Spiny Sowthistle (Sonchus asper)

What It Does: Not a true thistle, this spiky weed starts with a basal rosette that closely resembles thistles. Spiny Sowthistle grows in neglected areas and can get up to 6ft tall. The leaves of this plant are very prickly and the flowers develop from spiky buds. It exudes a milky sap when cut that is quite sticky. Accidentally hitting these prickly weeds on your lawn with a weed whacker can create a sticky, spiky mess.

What It Looks Like: Spiny Sowthistle resembles a spiky dandelion. It has similar leaves, albeit much more prickly, that are a similar bluish-green. It produces the same yellow flower and the same tuft of white seeds. It is much larger than a dandelion and spreads rapidly.

How to Get Rid of It: Manual removal of Spiny Sowthistle is possible if the area is small. Wearing gloves, full skin coverings, closed-toed shoes, and eye protection, you can dig out the roots of this weed in the spring before it flowers. To discourage regrowth, you can pour vinegar around the base of the weeds. For larger areas, you will need to apply 2,4D or glyphosate herbicide to each plant before it flowers. After the plant dies back, dig it up by the roots and reapply the herbicide into the hole where you removed the weed. Do this until they stop coming back.

Spiny Cocklebur (Xanthium spinosum)

What It Does: High-growing lawn weeds with thorns, these invaders can reach 3 and a half feet tall. They produce a deep taproot and take over dry, disturbed territory. When the flowers die, a two-chamber burr is released. Each burr has two seeds, one germinates that following spring but the other delays for 2 or more years. Complete removal is a multi-year process.

What It Looks Like: An erect stem with many branches, this tall annual has yellow, 3-parted spines. The leaves are lance-shaped, 2 inches long, and smooth on top. Each leaf is shiny, dark green, and has small white hairs on its underside. The flowers are inconspicuous cream to green in color and bloom from December to May.

How to Get Rid of It: Hand removal and chemical treatment are both effective ways to eliminate these prickly lawn weeds. For hand removal, you will want to wear full protective gear, as these weeds can irritate the skin. Pull up all Spiny Cocklebur and any seedlings and dispose of them – don’t compost the waste! You will need to repeat this each spring for the next few years. Mowing on your highest lawn setting once a week during the early spring and as frequently as needed during the late spring can prevent Cocklebur from producing seeds. A post-emergent herbicide applied at the start of the year can also be effective.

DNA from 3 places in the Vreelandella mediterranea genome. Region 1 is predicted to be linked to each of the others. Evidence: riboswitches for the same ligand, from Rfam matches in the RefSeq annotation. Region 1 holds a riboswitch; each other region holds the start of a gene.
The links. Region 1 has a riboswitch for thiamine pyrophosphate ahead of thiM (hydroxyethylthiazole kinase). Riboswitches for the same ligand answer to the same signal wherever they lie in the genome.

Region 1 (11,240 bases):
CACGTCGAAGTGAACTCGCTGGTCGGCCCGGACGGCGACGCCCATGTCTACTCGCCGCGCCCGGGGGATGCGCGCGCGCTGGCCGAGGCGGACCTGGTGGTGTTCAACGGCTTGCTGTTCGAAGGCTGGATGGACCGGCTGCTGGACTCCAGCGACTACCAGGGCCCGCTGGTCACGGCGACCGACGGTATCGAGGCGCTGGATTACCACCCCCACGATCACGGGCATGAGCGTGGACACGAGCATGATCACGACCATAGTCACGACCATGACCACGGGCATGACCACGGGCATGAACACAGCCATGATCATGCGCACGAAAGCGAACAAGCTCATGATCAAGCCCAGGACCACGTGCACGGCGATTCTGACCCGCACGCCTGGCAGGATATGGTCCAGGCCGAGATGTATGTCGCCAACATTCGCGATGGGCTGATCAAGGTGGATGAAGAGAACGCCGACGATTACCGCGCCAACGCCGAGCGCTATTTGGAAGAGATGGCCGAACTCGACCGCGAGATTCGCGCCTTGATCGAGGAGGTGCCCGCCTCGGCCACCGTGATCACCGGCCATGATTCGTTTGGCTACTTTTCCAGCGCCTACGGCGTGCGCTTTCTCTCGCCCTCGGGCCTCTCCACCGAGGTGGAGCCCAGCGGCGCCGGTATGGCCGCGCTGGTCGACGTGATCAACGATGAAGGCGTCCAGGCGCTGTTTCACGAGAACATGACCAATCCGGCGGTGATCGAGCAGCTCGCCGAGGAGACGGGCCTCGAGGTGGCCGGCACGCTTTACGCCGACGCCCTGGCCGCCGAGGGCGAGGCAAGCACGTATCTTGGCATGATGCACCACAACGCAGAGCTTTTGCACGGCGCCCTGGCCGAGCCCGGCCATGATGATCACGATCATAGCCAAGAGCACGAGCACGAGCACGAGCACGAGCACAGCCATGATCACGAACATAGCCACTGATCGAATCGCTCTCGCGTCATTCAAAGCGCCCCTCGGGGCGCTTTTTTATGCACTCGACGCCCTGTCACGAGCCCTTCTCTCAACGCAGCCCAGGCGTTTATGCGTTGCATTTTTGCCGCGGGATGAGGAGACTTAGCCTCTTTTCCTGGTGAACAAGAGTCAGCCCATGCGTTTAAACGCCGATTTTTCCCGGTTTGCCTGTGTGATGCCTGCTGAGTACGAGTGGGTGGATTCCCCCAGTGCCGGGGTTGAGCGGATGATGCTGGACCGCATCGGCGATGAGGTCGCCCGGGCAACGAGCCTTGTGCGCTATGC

Carolina Horsenettle (Solanum carolinense)

What It Does: A member of the nightshade family, it is not a nettle but grows like one. It occupies dry and damaged turf. While the fruit of these weeds may look like tiny tomatoes, they are toxic to people and pets, and simply touching the plant can cause you to break out in rashes. They grow tall and emerge in spring when they choke out thin turf. Worst of all, they are lawn weeds with thorns on their stems and leaves.

What It Looks Like: Carolina Horsenettle looks like a spiky vine that creeps across the ground. They have prickly, oblong, dull green leaves that are about 2 to 6 inches long. These prickly weeds bloom from May to September and open between 5 and 20 pale violet, star-shaped flowers. The fruits look like little tomatoes, but turn from green to yellow and never turn red.

How to Get Rid of It: Getting rid of these types of weeds with thorns can be very tricky. It spreads by creeping roots and root fragments, as well as by seeds. Each plant can produce 5,000 seeds. Hand-pulling is not advised because of the long thorns that can penetrate even gloved hands. A glyphosate herbicide can be sprayed or painted onto the weeds. After the weeds die off in a few weeks, they must be dug up and another application of herbicide should be applied to the holes to kill any root fragments. Repeat as needed.

Jimson Weed (Datura stramonium)

What It Does: Another spiky relative of the tomato, Jimson Weed produces big poisonous fruits encased in a spiky shell. Jimson Weed can grow to several feet and produces flowers from May to September. They create spiky seed pods that burst open and spill hundreds of seeds all over the place.

What It Looks Like: A broadleaf annual, this prickly lawn weed can grow to 4ft tall. The leaves are lanced-shaped, oblong, and about 2in long. The colors of the stalks and stems of these weeds can range from green to purple. Each flowering stem produces a single white, trumpet-shaped flower that opens to around 2 inches.

How to Get Rid of It: While wearing gloves, you can hand pull Jimson Weed before it produces seeds. Place all yard waste in a bag and dispose away from your lawn. Repeated pulling of infested areas should yield a weed-free yard in a few seasons. A selective herbicide can be used to treat a larger area where this invasive plant is present.

About Tom Greene

I’ve always had a keen interest in lawn care as long as I can remember. Friends used to call me the “lawn mower guru” (hence the site name), but I’m anything but. I just enjoy cutting my lawn and spending time outdoors. I also love the well-deserved doughnuts and coffee afterward!